Finally, I believe the majority has erred by not affording W. Va. Code § 46A-5-101(1) the same respect due other statutes and by not granting it a “liberal construction in furtherance of [its] manifest objective[,]” Johnson, 192 W. Va. at 263, 452 S.E.2d at 66 (citations omitted), of “encourag[ing] promptness in instituting actions; . . . suppress[ing] stale demands or fraudulent claims; and . . . avoid[ing] inconvenience which may result from delay in asserting rights or claims when it is practicable to assert them.” Morgan v. Grace Hosp., Inc., 149 W. Va. 783, 791, 144 S.E.2d 156, 161 (1965). The majority has denigrated the importance of W. Va. Code § 46A-5-101(1)'s limitations provisions and, in so doing, has ignored the plethora of “our decisions reflect[ing] our commitment to ensuring that such time limits are strictly followed.” Perdue v. Hess, 199 W. Va. 299, 303, 484 S.E.2d 182, 186 (1997).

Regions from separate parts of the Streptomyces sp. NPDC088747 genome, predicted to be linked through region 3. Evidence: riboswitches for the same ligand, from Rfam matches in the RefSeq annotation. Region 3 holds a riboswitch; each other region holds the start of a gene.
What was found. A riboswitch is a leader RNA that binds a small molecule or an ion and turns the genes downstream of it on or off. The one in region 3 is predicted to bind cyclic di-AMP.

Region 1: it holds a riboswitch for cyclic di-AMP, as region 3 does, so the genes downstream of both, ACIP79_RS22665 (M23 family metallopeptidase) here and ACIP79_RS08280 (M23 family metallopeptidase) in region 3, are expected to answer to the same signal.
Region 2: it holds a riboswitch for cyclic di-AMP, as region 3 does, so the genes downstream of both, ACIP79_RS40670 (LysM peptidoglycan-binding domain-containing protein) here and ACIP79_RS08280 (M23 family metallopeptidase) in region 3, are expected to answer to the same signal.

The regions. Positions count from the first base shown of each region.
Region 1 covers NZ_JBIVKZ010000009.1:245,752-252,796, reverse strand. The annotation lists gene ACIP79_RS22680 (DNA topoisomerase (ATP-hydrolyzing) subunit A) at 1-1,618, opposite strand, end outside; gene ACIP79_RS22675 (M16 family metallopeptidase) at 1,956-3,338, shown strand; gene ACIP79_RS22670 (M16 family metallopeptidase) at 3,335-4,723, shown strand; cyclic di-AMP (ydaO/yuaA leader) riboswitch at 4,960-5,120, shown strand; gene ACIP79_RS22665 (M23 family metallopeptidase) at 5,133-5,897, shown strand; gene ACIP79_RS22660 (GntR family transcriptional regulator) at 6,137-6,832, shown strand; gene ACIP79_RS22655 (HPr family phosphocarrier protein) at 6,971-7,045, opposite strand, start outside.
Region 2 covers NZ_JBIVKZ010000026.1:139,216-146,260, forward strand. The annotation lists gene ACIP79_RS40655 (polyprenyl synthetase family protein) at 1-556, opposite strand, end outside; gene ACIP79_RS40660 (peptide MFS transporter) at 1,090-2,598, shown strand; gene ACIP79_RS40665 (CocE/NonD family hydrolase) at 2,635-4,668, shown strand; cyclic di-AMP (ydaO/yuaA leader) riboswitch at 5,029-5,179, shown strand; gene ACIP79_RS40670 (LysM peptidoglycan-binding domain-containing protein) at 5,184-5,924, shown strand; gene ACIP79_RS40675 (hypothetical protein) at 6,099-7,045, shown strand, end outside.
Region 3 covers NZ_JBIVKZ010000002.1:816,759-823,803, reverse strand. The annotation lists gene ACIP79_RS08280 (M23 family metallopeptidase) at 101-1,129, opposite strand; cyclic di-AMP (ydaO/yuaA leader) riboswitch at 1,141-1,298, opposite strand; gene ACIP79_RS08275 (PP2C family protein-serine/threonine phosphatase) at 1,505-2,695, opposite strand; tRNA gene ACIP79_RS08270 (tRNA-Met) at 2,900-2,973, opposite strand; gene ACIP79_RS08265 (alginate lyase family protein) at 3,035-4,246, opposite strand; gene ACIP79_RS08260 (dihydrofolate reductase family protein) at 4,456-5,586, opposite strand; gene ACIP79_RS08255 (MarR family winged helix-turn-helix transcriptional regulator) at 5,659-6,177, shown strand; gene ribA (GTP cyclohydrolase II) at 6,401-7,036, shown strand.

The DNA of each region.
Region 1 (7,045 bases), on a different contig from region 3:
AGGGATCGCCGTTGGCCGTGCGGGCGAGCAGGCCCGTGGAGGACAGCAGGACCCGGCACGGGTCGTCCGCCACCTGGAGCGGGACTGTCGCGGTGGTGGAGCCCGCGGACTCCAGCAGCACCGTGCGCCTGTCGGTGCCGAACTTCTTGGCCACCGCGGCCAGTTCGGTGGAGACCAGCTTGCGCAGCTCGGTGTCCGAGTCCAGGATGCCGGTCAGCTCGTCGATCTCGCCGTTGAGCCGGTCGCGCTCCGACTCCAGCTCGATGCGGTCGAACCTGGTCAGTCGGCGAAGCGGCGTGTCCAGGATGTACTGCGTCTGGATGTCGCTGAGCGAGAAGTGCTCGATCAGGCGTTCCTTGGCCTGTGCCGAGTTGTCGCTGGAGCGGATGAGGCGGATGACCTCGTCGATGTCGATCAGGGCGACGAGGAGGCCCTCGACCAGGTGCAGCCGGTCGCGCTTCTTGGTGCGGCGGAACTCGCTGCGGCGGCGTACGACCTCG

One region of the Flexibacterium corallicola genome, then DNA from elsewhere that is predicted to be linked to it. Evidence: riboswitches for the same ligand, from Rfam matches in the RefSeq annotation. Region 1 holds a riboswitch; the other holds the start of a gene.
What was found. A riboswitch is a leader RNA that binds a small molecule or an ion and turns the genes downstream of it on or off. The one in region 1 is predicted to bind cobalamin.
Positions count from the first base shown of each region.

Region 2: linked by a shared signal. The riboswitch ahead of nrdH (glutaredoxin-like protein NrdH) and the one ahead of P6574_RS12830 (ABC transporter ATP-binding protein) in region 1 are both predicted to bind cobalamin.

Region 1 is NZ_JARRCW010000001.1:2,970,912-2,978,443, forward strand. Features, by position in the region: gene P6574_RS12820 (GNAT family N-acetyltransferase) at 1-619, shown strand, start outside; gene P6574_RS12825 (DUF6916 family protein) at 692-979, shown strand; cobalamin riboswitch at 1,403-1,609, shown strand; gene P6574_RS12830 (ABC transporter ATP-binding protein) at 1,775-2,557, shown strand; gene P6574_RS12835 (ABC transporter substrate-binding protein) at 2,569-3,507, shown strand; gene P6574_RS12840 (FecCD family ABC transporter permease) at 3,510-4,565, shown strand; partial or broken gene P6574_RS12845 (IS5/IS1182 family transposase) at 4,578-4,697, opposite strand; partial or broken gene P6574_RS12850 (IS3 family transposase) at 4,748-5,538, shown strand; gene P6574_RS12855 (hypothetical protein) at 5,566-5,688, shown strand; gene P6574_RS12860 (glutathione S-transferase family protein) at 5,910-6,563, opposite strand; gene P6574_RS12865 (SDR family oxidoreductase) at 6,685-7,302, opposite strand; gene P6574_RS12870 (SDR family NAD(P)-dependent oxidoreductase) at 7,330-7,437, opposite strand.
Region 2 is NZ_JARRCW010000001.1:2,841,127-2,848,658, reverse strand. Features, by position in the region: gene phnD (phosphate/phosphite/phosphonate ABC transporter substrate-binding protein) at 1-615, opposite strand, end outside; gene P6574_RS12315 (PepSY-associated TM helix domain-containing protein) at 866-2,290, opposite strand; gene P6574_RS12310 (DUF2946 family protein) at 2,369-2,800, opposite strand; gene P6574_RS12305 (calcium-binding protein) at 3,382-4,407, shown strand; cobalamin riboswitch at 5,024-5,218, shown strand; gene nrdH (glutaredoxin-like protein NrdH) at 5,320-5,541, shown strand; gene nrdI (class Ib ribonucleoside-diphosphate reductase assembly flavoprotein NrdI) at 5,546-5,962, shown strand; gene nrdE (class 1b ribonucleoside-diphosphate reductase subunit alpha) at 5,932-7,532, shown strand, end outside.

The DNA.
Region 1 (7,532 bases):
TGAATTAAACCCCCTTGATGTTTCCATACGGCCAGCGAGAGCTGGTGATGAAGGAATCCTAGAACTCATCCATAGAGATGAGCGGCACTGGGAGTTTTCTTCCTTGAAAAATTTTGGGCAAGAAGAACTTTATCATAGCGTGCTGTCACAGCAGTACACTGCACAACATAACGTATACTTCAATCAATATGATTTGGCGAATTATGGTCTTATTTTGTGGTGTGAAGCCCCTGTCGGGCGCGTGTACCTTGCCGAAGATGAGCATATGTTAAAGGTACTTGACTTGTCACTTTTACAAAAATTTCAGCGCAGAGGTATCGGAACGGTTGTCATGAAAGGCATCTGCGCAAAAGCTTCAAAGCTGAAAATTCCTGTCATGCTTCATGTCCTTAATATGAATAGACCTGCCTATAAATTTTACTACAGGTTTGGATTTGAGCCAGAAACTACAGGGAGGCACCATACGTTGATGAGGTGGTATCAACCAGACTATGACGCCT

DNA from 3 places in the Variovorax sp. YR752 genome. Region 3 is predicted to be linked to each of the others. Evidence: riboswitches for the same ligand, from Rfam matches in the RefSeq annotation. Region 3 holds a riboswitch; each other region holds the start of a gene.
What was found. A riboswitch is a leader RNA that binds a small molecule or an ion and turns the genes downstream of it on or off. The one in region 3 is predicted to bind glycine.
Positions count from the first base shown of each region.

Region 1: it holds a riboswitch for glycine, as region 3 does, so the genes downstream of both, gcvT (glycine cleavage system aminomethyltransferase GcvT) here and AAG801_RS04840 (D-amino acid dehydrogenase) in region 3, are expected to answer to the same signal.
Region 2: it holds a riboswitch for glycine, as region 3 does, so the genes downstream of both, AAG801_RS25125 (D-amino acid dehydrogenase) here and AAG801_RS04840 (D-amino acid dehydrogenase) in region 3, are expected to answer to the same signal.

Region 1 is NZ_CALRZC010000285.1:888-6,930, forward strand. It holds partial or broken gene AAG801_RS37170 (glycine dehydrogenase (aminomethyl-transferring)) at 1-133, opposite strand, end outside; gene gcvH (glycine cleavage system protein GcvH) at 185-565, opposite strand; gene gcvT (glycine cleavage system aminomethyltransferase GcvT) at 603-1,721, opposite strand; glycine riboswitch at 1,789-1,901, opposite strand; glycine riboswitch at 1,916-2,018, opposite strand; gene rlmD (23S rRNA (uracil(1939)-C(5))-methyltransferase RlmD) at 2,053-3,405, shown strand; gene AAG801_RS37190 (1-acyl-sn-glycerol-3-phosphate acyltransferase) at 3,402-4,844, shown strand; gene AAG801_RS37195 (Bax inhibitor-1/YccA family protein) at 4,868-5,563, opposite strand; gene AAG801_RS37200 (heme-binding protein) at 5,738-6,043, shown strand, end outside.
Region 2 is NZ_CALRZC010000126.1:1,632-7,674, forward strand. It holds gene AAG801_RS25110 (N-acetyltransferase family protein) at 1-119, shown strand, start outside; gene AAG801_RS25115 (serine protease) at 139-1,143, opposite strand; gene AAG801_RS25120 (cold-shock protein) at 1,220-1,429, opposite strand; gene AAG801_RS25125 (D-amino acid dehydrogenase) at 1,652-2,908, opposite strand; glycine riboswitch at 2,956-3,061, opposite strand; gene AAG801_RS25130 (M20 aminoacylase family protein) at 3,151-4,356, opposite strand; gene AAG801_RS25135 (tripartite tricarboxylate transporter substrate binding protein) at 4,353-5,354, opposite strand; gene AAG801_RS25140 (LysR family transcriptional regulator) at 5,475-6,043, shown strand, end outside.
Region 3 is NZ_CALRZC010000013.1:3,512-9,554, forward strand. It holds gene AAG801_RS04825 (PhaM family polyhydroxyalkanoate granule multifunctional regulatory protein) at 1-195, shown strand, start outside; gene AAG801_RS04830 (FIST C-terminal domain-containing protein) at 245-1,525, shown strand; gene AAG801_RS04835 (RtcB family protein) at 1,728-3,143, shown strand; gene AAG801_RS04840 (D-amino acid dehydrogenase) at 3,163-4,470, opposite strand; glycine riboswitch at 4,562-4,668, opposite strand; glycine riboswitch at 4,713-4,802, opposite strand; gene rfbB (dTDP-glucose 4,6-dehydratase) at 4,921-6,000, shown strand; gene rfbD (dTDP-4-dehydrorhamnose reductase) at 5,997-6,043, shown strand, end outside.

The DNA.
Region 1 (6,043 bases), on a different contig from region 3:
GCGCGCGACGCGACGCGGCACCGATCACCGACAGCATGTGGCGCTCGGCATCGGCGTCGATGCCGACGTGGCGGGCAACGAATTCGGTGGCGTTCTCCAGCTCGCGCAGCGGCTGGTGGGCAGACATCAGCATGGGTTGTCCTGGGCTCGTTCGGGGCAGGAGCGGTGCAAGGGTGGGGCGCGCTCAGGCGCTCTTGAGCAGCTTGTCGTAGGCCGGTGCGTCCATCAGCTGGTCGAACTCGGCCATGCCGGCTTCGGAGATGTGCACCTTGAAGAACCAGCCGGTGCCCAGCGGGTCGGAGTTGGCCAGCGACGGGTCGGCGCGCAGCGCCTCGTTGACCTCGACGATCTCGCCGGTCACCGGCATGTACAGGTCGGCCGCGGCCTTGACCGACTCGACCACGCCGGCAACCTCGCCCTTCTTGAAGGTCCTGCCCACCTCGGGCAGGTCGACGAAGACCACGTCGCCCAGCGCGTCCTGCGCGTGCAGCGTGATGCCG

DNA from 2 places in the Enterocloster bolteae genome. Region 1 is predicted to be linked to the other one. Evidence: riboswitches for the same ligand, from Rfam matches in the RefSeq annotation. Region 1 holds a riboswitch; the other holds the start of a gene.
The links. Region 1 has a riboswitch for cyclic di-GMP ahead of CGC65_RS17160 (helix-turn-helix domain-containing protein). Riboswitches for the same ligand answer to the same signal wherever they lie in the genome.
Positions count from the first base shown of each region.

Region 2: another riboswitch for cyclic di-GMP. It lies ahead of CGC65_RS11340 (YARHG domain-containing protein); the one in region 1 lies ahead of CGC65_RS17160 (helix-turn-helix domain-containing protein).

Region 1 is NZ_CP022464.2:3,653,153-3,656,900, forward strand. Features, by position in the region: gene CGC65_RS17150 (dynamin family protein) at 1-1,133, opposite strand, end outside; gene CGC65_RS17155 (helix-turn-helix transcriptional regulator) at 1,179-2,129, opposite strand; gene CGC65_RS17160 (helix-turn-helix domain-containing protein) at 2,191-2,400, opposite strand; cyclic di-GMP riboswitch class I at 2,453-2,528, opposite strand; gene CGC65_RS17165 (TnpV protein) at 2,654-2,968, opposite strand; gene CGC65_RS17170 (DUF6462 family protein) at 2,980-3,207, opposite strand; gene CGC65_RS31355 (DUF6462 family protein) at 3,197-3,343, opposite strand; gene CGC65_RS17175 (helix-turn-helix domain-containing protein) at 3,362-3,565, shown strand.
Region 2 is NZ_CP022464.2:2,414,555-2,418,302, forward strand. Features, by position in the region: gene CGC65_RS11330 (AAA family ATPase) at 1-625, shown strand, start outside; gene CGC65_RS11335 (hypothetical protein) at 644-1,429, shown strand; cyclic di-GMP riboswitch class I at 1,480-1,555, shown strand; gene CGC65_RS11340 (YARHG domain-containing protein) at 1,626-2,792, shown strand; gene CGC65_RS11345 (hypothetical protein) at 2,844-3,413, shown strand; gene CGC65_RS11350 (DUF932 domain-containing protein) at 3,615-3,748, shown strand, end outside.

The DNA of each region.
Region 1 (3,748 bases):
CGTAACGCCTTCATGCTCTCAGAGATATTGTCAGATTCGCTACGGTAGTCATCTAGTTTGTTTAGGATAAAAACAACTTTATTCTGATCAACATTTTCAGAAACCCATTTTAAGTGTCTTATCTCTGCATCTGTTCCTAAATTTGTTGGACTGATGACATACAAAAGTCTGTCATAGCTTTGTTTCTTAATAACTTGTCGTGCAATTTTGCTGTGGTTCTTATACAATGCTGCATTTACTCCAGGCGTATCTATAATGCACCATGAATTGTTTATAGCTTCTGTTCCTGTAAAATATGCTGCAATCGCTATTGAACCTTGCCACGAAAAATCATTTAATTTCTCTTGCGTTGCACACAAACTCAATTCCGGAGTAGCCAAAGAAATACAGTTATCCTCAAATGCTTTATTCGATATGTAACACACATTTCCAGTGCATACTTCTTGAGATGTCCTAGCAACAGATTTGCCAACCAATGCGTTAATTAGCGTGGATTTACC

W. Va. Code § 46A-5-101(1) must receive a “liberal construction in furtherance of [its] manifest object” of establishing two different limitations periods for two different types of consumer credit or loans_a four-year limitation for any open-end consumer credit or open- end consumer loans and a one-year limitation for all other sales or loans, i.e., closed-end consumer credit or closed-end consumer loans. Thus, contrary to the majority's ipse dixit conclusion conflating open-end and closed-end credit and finding that a closed-end consumer credit transaction has two applicable statutes of limitation under W. Va. Code § 46A-5- 101(1), I find that the law compels the following recognition. If a consumer asserts a violation arising from “consumer credit sales or consumer loans made pursuant to revolving charge accounts or revolving loan accounts, or from sales as defined in article six of this chapter,” that is any transaction that involves open-end consumer credit or an open-end consumer loan, the applicable limitations period is four years. However, if a consumer asserts “violations arising from other consumer credit sales or consumer loans[,]” that is a closed-end consumer credit or a closed-end consumer loan, the applicable period of limitations is one year.   (See footnote 4)